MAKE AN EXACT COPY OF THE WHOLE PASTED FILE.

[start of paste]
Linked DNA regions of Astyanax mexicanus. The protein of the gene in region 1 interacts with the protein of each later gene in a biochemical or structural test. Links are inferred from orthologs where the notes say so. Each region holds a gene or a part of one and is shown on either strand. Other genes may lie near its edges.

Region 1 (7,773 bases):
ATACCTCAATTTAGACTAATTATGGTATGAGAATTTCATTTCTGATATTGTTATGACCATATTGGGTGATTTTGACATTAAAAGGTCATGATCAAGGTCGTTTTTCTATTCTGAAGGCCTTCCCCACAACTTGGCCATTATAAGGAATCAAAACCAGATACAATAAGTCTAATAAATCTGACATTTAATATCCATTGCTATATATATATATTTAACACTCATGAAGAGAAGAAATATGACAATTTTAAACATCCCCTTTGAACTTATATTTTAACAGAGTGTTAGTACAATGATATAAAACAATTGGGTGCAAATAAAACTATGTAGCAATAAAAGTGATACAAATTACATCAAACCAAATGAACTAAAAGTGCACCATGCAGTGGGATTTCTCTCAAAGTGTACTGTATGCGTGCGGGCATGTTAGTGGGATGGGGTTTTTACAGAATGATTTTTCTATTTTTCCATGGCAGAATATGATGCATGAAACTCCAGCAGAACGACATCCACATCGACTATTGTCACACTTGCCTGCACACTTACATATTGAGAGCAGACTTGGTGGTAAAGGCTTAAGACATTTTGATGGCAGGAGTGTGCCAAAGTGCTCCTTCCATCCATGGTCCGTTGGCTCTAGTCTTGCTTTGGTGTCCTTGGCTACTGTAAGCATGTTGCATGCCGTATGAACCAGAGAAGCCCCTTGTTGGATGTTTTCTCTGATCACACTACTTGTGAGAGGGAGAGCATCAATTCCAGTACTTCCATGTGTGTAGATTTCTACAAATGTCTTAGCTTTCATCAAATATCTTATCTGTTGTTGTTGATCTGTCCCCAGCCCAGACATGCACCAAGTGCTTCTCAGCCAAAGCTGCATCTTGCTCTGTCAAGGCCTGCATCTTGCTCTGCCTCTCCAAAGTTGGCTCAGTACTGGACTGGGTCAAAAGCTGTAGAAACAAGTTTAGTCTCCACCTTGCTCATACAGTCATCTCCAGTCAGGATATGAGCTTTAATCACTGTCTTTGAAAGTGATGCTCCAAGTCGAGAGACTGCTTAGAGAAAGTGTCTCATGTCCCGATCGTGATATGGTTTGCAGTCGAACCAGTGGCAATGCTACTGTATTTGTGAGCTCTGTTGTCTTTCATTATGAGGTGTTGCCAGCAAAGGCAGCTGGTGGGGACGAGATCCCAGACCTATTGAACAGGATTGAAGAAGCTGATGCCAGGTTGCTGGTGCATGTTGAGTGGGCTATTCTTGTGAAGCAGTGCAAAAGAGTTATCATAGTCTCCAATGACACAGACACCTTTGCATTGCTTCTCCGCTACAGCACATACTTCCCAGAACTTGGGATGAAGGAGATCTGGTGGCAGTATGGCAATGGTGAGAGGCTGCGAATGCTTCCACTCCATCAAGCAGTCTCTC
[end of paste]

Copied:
Linked DNA regions of Astyanax mexicanus. The protein of the gene in region 1 interacts with the protein of each later gene in a biochemical or structural test. Links are inferred from orthologs where the notes say so. Each region holds a gene or a part of one and is shown on either strand. Other genes may lie near its edges.

Region 1 (7,773 bases):
ATACCTCAATTTAGACTAATTATGGTATGAGAATTTCATTTCTGATATTGTTATGACCATATTGGGTGATTTTGACATTAAAAGGTCATGATCAAGGTCGTTTTTCTATTCTGAAGGCCTTCCCCACAACTTGGCCATTATAAGGAATCAAAACCAGATACAATAAGTCTAATAAATCTGACATTTAATATCCATTGCTATATATATATATTTAACACTCATGAAGAGAAGAAATATGACAATTTTAAACATCCCCTTTGAACTTATATTTTAACAGAGTGTTAGTACAATGATATAAAACAATTGGGTGCAAATAAAACTATGTAGCAATAAAAGTGATACAAATTACATCAAACCAAATGAACTAAAAGTGCACCATGCAGTGGGATTTCTCTCAAAGTGTACTGTATGCGTGCGGGCATGTTAGTGGGATGGGGTTTTTACAGAATGATTTTTCTATTTTTCCATGGCAGAATATGATGCATGAAACTCCAGCAGAACGACATCCACATCGACTATTGTCACACTTGCCTGCACACTTACATATTGAGAGCAGACTTGGTGGTAAAGGCTTAAGACATTTTGATGGCAGGAGTGTGCCAAAGTGCTCCTTCCATCCATGGTCCGTTGGCTCTAGTCTTGCTTTGGTGTCCTTGGCTACTGTAAGCATGTTGCATGCCGTATGAACCAGAGAAGCCCCTTGTTGGATGTTTTCTCTGATCACACTACTTGTGAGAGGGAGAGCATCAATTCCAGTACTTCCATGTGTGTAGATTTCTACAAATGTCTTAGCTTTCATCAAATATCTTATCTGTTGTTGTTGATCTGTCCCCAGCCCAGACATGCACCAAGTGCTTCTCAGCCAAAGCTGCATCTTGCTCTGTCAAGGCCTGCATCTTGCTCTGCCTCTCCAAAGTTGGCTCAGTACTGGACTGGGTCAAAAGCTGTAGAAACAAGTTTAGTCTCCACCTTGCTCATACAGTCATCTCCAGTCAGGATATGAGCTTTAATCACTGTCTTTGAAAGTGATGCTCCAAGTCGAGAGACTGCTTAGAGAAAGTGTCTCATGTCCCGATCGTGATATGGTTTGCAGTCGAACCAGTGGCAATGCTACTGTATTTGTGAGCTCTGTTGTCTTTCATTATGAGGTGTTGCCAGCAAAGGCAGCTGGTGGGGACGAGATCCCAGACCTATTGAACAGGATTGAAGAAGCTGATGCCAGGTTGCTGGTGCATGTTGAGTGGGCTATTCTTGTGAAGCAGTGCAAAAGAGTTATCATAGTCTCCAATGACACAGACACCTTTGCATTGCTTCTCCGCTACAGCACATACTTCCCAGAACTTGGGATGAAGGAGATCTGGTGGCAGTATGGCAATGGTGAGAGGCTGCGAATGCTTCCACTCCATCAAGCAGTCTCTC